Error connecting to external SQL Server from Virtualbox: "Cannot generate SSPI context."


I have a Windows 7 Ultimate guest running on Virtualbox under an OS X (10.9) host. I use the default NAT networking because it's convenient, especially when I need to connect to our corporate network on the VPN, and want both guest and host to have access. Recently, under NAT mode, I started getting this error when connecting to a remote SQL Server instance:
The target principal name is incorrect. Cannot generate SSPI context.
Apparently this is one of those generic authentication failure errors that can happen for dozens of reasons, so tracking it down was a beast.


Changing the Virtualbox NAT connection to "Use the following DNS server addresses" and specifying the same DNS servers the host was using did the trick.


One of the first things I tried was changing the Virtualbox network mode to "bridged", instead of "NAT". That worked. In fact, when I switched it back to NAT, the Sql Server connection still worked. It wasn't until later that I discovered that a system reboot in that state would cause it to fail again.

I tried disabling Ipv6 for the connection (per this post), checked the server name returned by ping -a ipaddress_of_sql_server, as suggested by the official troubleshooting article, and querying the DNS from the OS X host machine. I strongly suspected a DNS issue.

Finally, I learned about `dig` and began trying it on the host and guest (via cygwin in the `bind-utils` package) to query the DNS servers. The query against the Virtualbox-provided DNS,, had a warning that the host query against my organization's DNS servers did not:
;; Warning: Message parser reports malformed message packet.

I now realize that the root cause was running the following command, after experiencing some internet connection issues while using a new version of the Cisco VPN:
VBoxManage modifyvm "VM name" --natdnshostresolver1 on
(Suggested at https://supportforums.cisco.com/discussion/12085546/anyconnect-3104072-wont-allow-internet-connectivity-virtualbox-vm.)

For whatever I was trying to achieve, it sounds like using `--natdnsproxy1 on` may have been a less-intrusive choice, as the Virtualbox docs say about the hostresolver option:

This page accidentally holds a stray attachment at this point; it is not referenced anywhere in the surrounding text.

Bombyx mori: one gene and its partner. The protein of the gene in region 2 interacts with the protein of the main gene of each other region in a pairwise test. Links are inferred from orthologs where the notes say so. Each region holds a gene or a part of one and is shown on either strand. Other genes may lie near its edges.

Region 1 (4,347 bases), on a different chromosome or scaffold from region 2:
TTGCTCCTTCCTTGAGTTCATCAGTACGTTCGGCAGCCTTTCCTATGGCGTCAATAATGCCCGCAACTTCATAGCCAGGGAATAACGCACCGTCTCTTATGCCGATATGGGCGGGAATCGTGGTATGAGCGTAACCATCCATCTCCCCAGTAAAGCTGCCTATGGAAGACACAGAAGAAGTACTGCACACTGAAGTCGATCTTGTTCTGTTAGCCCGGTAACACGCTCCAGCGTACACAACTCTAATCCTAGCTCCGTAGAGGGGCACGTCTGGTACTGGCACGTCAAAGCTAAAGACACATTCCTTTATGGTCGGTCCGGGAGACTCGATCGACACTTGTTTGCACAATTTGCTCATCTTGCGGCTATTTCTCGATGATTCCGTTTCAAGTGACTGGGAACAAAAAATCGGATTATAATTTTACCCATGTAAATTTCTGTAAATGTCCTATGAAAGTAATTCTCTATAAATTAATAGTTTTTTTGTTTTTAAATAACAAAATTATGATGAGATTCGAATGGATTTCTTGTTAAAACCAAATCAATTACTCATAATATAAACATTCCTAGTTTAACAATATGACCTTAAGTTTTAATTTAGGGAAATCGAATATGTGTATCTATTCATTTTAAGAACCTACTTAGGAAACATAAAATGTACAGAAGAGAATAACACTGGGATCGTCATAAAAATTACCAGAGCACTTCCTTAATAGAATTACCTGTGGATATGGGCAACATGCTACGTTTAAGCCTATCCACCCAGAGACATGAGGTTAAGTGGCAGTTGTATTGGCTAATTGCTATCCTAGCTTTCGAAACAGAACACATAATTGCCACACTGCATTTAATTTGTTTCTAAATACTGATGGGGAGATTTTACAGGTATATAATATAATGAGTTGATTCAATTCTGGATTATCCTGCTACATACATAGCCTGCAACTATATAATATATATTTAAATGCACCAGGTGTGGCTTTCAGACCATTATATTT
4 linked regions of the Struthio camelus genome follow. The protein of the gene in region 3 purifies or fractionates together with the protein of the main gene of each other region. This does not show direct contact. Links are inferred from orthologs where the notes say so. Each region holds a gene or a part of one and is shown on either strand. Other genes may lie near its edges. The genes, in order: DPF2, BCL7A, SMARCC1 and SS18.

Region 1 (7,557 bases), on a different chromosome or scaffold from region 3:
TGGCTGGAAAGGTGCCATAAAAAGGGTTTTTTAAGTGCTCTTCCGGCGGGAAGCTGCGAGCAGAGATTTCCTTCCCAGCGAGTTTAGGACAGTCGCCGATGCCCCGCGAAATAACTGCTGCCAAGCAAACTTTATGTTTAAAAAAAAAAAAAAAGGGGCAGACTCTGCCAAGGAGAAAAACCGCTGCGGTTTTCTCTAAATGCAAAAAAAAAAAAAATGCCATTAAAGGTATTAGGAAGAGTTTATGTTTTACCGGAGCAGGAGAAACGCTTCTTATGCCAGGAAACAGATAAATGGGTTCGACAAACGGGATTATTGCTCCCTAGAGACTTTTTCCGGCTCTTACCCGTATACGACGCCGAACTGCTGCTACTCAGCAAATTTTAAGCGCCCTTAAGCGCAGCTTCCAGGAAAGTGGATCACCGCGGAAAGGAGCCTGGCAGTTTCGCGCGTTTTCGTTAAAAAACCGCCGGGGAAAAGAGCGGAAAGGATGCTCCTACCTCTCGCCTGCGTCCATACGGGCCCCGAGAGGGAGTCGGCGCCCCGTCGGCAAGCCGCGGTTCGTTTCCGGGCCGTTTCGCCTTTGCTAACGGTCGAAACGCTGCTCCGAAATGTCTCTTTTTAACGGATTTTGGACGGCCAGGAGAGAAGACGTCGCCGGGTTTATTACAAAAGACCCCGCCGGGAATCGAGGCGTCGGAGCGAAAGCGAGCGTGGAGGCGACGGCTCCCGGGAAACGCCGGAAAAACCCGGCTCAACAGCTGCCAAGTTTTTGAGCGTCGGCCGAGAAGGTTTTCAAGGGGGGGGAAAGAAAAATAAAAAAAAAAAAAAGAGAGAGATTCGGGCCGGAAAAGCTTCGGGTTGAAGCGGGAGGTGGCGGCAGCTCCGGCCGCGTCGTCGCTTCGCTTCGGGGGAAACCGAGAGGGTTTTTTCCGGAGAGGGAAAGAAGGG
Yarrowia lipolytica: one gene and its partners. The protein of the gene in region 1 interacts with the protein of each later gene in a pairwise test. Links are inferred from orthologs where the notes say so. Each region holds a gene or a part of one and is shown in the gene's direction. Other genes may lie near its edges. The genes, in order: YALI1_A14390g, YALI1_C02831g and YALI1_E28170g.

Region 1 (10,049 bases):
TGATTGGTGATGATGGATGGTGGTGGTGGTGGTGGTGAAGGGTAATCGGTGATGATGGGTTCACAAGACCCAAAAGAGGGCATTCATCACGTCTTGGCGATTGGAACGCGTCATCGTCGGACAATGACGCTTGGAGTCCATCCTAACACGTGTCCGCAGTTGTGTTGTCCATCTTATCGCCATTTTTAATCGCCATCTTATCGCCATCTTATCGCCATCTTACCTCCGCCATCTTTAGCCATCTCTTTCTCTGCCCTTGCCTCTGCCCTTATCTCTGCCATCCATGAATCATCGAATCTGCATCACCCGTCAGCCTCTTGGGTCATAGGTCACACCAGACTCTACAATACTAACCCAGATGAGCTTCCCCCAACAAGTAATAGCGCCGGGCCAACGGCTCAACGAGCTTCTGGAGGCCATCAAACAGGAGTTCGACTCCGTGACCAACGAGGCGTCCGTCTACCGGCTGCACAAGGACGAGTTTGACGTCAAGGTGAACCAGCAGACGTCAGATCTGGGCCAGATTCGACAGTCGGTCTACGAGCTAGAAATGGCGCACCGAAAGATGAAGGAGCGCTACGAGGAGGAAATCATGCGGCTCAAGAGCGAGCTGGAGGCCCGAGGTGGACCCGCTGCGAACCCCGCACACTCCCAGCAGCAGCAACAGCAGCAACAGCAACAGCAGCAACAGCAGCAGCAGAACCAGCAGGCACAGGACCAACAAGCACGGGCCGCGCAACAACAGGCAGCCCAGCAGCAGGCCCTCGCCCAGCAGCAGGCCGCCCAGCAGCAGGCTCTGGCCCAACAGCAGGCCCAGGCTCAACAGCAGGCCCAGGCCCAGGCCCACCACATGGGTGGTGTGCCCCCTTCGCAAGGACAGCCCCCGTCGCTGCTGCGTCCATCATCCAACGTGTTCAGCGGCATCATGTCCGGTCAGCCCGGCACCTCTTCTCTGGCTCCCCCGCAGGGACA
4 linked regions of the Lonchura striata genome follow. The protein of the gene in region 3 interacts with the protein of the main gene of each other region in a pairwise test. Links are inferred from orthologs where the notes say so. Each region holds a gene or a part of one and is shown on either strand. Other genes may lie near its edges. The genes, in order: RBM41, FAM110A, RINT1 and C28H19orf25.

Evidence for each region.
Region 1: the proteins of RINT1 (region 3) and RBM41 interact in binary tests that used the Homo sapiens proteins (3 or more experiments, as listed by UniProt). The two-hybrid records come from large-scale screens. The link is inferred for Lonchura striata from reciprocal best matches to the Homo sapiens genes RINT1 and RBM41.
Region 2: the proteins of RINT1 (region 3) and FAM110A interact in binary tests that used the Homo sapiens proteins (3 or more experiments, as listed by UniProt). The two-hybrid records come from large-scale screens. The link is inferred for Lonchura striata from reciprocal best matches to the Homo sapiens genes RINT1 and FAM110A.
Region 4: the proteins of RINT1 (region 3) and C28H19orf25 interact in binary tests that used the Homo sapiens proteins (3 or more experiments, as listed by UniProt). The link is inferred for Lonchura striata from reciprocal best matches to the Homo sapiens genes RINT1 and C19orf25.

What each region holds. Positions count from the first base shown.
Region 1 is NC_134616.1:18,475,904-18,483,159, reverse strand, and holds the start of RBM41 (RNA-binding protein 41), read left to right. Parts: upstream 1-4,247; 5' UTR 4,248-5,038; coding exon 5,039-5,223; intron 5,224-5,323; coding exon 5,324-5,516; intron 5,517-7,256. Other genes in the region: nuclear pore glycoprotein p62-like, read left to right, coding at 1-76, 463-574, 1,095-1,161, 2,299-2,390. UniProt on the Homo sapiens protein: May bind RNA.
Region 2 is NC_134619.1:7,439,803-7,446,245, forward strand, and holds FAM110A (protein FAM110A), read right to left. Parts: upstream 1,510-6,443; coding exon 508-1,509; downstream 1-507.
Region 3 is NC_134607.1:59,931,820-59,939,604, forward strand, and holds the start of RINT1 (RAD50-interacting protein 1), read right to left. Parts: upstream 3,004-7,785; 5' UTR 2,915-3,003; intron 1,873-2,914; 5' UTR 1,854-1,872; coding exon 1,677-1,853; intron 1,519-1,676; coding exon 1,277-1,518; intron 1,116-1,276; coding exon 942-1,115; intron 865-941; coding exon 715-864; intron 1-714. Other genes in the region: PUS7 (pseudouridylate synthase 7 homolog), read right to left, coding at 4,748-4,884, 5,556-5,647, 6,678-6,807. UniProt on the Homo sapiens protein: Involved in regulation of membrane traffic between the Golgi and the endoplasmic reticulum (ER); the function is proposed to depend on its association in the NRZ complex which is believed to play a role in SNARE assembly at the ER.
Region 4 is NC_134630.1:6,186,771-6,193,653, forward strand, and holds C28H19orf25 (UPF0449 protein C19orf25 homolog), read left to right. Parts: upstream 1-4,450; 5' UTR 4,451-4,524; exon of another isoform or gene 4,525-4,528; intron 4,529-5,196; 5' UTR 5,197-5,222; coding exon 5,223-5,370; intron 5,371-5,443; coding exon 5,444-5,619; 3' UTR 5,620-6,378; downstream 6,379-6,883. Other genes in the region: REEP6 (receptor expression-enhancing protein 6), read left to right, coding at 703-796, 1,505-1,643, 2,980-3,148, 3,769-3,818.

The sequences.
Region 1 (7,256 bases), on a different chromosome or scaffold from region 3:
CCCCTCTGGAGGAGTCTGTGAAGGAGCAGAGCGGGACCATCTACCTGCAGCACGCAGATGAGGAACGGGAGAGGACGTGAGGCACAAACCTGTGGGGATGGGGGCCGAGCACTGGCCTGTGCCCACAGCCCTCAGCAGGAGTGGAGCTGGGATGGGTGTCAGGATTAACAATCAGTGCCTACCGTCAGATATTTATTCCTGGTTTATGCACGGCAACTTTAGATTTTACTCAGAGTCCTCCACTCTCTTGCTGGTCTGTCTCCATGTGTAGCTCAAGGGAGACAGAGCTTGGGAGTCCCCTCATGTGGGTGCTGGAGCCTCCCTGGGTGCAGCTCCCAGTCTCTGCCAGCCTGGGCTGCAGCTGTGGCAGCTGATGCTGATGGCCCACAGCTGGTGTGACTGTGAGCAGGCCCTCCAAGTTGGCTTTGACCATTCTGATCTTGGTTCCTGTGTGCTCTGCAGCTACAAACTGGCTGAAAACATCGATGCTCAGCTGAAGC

"Note that this setting is similar to the DNS proxy mode, however whereas the proxy mode just forwards DNS requests to the appropriate servers, the resolver mode will interpret the DNS requests and use the host's DNS API to query the information and return it to the guest." (https://www.virtualbox.org/manual/ch09.html#nat-adv-dns)

Other references

  • https://www.virtualbox.org/ticket/7711
  • http://serverfault.com/a/627670/174855


Recovering from a failed BIOS update on a Dell Latitude E6500

While working on a friend's Dell Latitude E6500 I decided to update the BIOS, just for kicks. After using the Windows executable to kick off the update, it eventually failed. The computer wouldn't boot (not even to the BIOS splash screen). Instead, it would simply emit one beep, then turn off. Usually, it would turn itself back on, spin the CPU fan, then turn off again. Finally, I found some instructions in the DELL forums (http://en.community.dell.com/support-forums/laptop/f/3518/t/19506901) to recover from the failed update. In summary:
  1. Download the BIOS installer from the dell website. For example, http://downloads.dell.com/FOLDER01530518M/1/E6500A29.exe
  2. Drag and drop the file to a CMD window, hit space once, then type /writeromfile
  3. Drag and drop the file to a CMD window again, hit space once, then type /writehdrfile
  4. Rename the .hdr file to include just the machine name, in this case E5600.hdr
  5. Put on a FAT32 formatted USB drive
  6. Remove the battery
  7. Plug in usb to the left side slot (try each other slot if that doesn't work)
  8. Hold end key and power button, then plug in power cord.
The computer then read the file and repaired itself. Presumably, this works by using "Boot Block protection":
Most BIOS manufacturers (Award, Phoenix, AMI and Insyde) now include an option known as Boot Block protection. The Boot Block sector is write protected, thus it can only be damaged if the flash utility is explicitly directed by a command line switch to overwrite this EEPROM memory range.

Another post for a Vostro laptop contains very similar instructions: http://en.community.dell.com/support-forums/laptop/f/3518/p/19593398/20675627#20675627.